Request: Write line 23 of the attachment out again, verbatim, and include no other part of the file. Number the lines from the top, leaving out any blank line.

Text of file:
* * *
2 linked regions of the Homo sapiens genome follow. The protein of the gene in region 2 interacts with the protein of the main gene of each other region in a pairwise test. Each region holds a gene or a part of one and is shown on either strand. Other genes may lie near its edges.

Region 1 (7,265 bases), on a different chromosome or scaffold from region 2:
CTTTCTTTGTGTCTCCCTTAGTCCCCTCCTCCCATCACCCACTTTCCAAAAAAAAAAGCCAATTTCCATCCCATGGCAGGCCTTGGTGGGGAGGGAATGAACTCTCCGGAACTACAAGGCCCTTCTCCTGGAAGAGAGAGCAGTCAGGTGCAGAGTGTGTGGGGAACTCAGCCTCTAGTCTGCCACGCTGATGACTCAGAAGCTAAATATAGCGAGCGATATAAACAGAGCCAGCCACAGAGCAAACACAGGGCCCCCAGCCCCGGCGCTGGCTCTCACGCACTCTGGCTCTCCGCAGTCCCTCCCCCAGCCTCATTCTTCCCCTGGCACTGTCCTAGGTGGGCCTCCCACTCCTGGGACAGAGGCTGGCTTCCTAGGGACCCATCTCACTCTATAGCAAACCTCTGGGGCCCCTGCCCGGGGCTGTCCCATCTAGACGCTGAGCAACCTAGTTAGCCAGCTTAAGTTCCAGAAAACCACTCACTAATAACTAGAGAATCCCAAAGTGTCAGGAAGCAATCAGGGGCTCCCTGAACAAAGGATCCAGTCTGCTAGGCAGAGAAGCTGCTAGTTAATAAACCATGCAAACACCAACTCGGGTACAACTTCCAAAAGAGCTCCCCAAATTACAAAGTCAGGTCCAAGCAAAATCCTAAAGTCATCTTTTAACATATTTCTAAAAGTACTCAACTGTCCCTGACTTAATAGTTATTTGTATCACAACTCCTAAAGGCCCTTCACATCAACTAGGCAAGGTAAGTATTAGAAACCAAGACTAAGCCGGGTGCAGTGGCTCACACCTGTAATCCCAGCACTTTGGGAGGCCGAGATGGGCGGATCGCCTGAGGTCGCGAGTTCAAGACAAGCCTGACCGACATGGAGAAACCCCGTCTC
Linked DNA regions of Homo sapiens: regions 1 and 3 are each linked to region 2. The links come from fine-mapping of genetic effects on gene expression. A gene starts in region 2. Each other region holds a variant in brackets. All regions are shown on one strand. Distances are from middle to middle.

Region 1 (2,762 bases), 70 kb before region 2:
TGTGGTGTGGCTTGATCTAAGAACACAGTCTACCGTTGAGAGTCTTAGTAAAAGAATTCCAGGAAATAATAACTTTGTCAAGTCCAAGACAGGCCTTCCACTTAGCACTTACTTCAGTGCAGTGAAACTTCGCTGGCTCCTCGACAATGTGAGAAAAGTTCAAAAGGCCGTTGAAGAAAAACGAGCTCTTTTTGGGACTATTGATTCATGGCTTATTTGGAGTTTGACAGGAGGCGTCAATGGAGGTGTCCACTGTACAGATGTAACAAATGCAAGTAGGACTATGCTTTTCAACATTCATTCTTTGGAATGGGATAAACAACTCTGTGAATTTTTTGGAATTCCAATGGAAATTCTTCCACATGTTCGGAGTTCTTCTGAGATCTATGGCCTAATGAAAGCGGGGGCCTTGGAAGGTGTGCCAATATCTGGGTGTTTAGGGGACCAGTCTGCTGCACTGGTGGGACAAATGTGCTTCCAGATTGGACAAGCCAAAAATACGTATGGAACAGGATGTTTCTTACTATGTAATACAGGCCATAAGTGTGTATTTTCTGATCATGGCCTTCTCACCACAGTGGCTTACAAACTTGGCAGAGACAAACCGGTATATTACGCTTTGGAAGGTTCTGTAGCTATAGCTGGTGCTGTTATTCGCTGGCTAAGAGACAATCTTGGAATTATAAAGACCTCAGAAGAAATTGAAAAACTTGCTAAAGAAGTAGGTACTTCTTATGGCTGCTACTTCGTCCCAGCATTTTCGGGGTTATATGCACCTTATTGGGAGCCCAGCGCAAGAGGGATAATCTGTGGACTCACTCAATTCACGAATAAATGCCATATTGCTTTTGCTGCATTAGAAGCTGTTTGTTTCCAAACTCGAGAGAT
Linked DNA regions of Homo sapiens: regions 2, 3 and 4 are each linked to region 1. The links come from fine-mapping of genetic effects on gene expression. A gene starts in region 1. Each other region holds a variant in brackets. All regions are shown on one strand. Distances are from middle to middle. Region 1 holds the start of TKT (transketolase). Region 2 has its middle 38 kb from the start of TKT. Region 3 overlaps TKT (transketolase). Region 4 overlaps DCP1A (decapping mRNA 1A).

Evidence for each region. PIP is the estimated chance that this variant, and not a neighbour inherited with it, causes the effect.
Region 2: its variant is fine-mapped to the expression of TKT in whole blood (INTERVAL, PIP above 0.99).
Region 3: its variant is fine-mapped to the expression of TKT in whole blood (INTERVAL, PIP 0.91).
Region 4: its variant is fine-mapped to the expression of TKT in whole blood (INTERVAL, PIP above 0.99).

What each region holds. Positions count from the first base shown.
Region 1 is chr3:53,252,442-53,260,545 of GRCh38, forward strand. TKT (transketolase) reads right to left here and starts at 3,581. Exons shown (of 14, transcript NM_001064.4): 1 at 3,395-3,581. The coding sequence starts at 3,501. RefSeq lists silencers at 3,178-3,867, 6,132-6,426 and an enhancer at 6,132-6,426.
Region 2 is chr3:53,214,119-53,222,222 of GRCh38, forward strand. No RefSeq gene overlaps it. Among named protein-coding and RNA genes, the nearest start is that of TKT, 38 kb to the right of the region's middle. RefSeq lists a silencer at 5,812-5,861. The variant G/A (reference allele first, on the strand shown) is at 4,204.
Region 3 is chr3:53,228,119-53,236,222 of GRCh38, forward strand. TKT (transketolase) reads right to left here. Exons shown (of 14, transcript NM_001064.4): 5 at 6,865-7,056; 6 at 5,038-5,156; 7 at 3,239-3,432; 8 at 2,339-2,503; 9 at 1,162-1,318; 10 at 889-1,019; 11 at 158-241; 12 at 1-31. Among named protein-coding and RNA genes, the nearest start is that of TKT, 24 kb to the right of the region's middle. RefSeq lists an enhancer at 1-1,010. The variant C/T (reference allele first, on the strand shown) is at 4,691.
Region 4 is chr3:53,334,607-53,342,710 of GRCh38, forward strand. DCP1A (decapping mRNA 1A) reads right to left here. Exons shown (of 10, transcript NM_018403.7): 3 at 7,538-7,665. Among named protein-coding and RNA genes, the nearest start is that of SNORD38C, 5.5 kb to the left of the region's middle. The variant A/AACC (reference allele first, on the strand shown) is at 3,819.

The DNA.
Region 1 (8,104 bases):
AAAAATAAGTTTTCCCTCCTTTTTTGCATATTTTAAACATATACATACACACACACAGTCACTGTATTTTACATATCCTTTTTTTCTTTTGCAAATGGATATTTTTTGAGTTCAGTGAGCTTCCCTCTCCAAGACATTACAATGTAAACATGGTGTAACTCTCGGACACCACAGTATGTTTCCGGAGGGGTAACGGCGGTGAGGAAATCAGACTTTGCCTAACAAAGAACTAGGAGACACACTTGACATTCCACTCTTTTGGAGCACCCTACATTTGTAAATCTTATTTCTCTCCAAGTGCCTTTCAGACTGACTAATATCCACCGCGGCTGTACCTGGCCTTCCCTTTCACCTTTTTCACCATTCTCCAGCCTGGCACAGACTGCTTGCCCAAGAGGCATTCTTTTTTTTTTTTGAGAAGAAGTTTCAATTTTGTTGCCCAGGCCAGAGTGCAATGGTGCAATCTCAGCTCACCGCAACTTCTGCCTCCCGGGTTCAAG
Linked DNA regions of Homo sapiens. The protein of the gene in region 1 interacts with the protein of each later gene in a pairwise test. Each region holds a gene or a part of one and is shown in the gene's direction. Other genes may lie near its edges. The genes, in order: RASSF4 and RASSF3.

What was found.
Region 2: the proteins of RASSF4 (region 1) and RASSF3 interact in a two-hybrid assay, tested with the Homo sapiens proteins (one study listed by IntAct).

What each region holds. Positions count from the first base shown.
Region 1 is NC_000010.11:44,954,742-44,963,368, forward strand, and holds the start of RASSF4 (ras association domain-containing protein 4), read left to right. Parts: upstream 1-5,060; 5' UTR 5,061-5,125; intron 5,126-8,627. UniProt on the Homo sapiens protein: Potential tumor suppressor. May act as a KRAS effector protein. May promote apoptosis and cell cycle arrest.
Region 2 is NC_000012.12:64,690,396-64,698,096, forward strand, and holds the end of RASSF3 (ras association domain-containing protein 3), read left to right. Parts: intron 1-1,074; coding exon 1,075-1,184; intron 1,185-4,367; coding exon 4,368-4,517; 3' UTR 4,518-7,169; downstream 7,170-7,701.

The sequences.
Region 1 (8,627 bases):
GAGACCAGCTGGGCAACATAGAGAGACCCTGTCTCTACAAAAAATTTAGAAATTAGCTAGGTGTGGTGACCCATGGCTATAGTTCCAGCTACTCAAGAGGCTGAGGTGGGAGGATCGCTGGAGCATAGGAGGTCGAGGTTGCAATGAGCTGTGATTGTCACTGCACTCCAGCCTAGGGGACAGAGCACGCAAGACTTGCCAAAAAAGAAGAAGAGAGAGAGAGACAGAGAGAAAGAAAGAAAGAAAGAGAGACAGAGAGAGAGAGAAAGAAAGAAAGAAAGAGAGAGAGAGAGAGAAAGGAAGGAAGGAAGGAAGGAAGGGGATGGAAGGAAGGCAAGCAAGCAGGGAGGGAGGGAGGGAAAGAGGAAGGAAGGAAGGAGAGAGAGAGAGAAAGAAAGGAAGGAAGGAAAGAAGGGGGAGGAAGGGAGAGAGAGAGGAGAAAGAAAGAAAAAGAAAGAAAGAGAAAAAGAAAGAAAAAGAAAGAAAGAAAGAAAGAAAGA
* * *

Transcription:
What each region holds. Positions count from the first base shown.